A few months ago, old Alphonse upstairs passed away. I was awake when he fell out of his bed above me for the final time. His muffled cry jolted me out of a plan I’d been hatching to set up a tiny restaurant in my dining room, the cottontail-end of which involved keeping rabbits on the roof of our apartment block so that I could serve a delicious beery-gamey stew in the autumn months: I’d call it ‘Hopsalot’ or something equally amusing. I held my breath; usually what followed the thump of his body hitting the threadbare rug at the side of his bed was a lot of scrabbling, humping and grunting as he pulled himself off the floor, but this time, there was just a kind of tapping, and then silence. I sighed, and reached for the phone.

I suppose it was five weeks later that a youngish man came and knocked on my door. I was halfway up the ladder Christelle had loaned me in return for the promise of some madeleines at the weekend, despite the fact that, along with driving and working as an air traffic controller, climbing ladders was precisely the kind of thing my doctor had advised me against. I was busy cleaning tomato sauce off the ceiling because Fabienne from across the hall had lost the lid to my blender when she borrowed it for guacamole last week (even though she ardently refuted this impropriety), and apparently trying to cover the opening with one’s palm was not an adequate alternative.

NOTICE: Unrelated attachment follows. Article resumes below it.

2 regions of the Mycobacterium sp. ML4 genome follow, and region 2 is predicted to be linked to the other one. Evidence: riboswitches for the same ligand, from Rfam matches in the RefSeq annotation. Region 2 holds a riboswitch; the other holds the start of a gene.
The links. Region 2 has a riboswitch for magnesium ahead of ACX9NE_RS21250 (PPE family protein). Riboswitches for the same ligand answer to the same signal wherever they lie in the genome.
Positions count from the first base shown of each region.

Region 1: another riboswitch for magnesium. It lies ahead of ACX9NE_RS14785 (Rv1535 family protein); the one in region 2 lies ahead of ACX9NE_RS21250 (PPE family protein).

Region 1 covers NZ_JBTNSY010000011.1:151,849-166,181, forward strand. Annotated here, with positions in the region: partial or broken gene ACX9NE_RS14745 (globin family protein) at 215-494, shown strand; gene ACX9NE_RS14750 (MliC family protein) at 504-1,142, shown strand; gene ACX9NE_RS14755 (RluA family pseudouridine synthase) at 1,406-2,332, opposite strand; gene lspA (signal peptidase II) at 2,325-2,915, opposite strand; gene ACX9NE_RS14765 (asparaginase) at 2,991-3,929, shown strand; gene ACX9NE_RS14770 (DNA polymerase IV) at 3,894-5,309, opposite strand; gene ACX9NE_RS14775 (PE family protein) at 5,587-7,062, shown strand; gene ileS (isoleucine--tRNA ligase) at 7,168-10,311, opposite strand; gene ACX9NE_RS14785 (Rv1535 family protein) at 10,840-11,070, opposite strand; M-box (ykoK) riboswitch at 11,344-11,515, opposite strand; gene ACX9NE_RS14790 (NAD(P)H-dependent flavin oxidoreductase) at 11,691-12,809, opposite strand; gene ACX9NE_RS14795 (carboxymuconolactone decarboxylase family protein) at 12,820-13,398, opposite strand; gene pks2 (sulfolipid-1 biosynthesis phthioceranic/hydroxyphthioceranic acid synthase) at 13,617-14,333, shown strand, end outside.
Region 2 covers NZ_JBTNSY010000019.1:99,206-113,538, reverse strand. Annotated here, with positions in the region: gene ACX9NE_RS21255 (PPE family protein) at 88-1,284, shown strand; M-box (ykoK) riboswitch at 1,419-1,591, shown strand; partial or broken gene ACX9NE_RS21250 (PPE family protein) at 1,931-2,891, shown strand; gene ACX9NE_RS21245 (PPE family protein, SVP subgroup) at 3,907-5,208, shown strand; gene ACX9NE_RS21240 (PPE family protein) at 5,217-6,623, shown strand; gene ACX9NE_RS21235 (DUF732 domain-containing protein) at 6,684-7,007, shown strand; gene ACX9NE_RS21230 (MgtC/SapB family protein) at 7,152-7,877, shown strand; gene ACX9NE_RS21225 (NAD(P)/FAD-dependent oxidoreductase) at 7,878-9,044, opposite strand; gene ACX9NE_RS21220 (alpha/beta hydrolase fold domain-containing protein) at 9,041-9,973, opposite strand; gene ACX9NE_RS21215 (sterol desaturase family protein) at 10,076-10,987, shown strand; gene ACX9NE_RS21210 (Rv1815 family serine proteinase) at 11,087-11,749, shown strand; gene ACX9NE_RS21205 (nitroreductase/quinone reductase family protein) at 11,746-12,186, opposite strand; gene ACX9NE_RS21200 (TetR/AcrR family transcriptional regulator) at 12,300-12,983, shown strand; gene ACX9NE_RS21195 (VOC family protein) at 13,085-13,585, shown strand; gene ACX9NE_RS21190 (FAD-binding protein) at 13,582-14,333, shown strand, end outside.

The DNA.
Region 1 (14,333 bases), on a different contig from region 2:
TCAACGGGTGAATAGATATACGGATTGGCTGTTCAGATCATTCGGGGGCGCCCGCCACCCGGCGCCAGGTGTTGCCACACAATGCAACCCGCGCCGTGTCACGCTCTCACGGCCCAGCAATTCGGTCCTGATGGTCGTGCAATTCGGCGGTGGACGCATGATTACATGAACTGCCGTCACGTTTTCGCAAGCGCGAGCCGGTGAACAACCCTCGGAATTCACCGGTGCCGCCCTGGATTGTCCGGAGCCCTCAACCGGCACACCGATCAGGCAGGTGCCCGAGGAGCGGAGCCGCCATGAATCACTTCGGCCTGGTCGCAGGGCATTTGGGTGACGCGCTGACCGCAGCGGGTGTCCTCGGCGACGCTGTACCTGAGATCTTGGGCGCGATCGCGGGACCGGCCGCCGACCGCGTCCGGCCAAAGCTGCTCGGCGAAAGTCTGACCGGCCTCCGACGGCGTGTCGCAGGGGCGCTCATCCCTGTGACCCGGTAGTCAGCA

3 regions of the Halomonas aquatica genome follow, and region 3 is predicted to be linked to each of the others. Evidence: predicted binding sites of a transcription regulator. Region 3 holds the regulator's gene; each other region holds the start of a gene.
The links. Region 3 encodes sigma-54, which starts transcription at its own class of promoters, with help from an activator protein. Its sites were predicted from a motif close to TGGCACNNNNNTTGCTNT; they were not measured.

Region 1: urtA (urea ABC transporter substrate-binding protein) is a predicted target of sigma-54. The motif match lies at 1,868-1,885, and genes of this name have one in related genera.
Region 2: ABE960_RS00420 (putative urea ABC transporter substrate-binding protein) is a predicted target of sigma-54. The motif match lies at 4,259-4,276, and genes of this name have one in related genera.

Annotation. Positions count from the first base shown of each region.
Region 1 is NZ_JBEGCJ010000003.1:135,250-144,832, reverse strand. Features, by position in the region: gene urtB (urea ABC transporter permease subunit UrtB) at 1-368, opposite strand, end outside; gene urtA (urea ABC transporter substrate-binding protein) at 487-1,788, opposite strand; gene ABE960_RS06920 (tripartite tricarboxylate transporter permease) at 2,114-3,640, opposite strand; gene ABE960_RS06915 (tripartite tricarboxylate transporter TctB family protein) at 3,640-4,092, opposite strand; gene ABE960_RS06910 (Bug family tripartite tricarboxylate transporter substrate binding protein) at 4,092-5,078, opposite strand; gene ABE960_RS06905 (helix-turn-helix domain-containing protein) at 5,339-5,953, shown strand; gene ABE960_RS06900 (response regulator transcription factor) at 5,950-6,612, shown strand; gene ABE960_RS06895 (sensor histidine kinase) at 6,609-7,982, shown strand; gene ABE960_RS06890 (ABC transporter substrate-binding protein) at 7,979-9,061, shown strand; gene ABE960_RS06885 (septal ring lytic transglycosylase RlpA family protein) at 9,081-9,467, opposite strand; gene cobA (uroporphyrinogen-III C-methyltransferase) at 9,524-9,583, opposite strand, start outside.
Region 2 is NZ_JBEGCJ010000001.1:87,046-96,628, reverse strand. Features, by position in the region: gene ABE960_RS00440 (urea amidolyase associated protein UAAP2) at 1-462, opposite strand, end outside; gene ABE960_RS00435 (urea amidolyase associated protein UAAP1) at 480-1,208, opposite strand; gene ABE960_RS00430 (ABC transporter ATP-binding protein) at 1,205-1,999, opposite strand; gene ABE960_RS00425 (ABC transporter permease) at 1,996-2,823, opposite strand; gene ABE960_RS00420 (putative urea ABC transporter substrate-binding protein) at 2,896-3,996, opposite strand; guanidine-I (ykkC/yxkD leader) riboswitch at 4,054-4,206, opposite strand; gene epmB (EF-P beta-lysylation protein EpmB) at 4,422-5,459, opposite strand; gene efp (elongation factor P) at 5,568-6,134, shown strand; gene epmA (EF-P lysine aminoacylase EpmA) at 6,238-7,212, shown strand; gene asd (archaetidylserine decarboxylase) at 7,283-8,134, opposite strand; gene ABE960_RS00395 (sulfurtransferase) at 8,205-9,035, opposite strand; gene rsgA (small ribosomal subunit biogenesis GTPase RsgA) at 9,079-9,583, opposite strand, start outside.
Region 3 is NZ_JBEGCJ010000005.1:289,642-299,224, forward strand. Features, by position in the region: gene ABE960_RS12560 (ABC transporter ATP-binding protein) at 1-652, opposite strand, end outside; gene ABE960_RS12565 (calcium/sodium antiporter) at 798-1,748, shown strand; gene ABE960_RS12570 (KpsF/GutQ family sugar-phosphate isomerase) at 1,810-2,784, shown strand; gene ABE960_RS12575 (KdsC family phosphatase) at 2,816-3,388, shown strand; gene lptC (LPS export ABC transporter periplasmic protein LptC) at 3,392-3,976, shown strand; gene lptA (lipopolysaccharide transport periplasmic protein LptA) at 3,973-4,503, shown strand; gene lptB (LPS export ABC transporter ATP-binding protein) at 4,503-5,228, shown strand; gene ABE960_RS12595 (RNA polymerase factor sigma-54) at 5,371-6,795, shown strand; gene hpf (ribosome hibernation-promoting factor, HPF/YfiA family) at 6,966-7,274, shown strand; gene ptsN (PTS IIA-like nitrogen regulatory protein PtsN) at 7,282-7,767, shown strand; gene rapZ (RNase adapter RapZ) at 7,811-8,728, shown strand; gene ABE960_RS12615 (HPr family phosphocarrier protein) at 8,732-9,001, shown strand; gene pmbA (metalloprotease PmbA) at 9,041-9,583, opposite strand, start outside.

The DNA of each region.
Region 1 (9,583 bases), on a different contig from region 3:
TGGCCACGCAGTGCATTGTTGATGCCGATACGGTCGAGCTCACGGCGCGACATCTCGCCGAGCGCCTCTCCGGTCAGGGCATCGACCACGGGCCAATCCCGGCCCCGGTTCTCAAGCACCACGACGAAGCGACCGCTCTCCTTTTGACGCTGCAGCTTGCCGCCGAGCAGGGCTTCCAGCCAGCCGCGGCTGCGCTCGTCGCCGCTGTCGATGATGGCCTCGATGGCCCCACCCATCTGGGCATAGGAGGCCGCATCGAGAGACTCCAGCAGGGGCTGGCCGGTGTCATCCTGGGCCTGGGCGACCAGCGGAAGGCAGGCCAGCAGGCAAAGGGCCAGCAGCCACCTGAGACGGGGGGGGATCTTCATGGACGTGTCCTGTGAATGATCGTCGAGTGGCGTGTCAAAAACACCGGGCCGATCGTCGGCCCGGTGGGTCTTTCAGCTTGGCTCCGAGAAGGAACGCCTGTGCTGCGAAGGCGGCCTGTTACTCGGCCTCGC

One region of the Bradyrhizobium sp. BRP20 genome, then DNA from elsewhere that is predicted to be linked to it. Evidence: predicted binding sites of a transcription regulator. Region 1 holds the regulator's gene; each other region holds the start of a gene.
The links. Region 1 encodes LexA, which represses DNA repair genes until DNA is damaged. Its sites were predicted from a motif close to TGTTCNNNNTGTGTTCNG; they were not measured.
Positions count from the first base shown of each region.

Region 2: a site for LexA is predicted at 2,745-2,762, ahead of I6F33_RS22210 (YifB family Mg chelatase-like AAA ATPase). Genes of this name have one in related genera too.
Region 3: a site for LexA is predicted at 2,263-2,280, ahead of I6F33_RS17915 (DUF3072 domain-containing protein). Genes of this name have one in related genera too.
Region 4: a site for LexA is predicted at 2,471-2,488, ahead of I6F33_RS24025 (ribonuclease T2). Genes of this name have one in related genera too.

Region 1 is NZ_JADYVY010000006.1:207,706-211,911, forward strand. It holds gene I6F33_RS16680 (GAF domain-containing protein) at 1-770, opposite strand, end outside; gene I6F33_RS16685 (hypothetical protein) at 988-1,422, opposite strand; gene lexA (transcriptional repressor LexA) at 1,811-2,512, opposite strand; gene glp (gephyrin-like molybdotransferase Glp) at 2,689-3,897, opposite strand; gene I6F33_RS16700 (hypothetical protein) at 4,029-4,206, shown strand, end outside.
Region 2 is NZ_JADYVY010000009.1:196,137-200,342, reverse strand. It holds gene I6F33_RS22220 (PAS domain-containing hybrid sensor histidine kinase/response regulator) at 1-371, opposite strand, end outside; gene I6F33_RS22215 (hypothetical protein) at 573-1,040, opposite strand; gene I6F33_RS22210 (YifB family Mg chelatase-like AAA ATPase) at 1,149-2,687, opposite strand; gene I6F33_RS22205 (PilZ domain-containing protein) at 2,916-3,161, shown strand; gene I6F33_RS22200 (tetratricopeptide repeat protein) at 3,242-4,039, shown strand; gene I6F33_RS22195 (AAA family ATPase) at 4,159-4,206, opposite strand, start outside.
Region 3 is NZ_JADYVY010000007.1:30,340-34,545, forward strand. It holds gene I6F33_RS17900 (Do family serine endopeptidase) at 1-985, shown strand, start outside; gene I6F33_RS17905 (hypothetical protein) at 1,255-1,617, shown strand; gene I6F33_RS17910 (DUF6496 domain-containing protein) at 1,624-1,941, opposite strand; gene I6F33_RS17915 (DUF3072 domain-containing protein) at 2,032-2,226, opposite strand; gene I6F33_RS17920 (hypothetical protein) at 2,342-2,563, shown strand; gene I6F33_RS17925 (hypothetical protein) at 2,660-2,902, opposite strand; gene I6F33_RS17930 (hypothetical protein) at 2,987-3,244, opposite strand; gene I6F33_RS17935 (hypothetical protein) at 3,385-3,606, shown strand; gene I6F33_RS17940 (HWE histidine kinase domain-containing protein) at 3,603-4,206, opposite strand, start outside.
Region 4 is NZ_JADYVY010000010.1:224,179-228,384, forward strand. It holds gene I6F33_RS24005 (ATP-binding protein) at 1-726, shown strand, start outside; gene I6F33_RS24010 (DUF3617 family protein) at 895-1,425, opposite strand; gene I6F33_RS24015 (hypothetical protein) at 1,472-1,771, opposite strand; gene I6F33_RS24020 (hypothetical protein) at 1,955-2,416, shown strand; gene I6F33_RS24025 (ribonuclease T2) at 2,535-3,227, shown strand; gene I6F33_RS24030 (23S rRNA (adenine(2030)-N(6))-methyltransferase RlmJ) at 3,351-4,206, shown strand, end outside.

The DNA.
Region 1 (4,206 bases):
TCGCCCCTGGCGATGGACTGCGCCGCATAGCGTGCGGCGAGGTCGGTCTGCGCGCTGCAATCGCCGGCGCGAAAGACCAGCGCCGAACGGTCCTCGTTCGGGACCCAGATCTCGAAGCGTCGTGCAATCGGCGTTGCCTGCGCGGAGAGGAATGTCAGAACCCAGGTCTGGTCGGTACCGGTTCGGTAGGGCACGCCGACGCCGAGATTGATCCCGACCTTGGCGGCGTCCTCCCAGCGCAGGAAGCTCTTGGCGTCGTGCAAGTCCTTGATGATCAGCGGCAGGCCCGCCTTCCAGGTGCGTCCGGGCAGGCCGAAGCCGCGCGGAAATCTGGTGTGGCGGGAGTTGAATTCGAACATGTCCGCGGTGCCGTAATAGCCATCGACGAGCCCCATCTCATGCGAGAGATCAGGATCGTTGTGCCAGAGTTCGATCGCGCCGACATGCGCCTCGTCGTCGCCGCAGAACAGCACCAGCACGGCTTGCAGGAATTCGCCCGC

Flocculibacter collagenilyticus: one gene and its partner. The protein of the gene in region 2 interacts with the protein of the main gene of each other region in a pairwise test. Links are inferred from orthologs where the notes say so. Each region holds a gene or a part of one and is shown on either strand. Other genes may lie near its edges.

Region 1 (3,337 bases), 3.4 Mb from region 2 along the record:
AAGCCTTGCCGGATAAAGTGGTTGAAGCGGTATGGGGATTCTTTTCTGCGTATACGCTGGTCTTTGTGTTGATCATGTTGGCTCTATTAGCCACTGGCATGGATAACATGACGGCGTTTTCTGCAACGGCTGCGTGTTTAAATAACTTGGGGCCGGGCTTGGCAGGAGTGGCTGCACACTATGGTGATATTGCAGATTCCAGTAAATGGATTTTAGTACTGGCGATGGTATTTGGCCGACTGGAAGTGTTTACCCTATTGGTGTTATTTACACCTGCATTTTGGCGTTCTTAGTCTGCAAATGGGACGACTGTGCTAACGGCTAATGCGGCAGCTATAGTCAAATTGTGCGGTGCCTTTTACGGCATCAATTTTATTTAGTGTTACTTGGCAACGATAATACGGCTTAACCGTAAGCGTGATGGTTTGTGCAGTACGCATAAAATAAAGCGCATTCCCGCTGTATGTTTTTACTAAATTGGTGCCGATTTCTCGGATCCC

Come in!’ I called out, knowing the door was off the latch and my knees weren’t what they used to be. Wasn’t I expecting Léonard, for his afternoon Darjeeling? I glanced down at the space on my left wrist where my watch should have been before I realised I’d put it on my right that morning; it was only 11am.

I heard someone clear their throat as the door shifted open. I started to climb down, but with my back to the unknown the shiver of a slight panic rode up my spine, and the ladder seemed to warp and melt beneath me. I missed the last rung, swinging wildly for a second before being caught under the armpits by my mystery guest. I found my footing, pushed my glasses back onto my nose, and turned to see the man. I’ll never forget that moment. He had been sporting a vaguely amused, vaguely concerned expression, but as his regard fell on my gazpacho-spattered apron, his eyes seemed to light up. It was as if he was starving, and had just been promised a seven-course meal. I’m telling you, he stared at that tomato pulp like he wanted to make love to my apron, or at least suck it clean. I blinked at him.

Hi,’ he smiled, holding out his hand for shaking. ‘I’m Noah. I’ve just moved in upstairs, and I wanted to introduce myself.’

I smiled back, mainly because I couldn’t help it. If Alphonse – boiled-potato, bread-and-butter, milk-and-porridge old Alphonse – had to go, better that he be replaced by a foodie than anyone else. Noah meant we were approaching critical mass in the apartment block.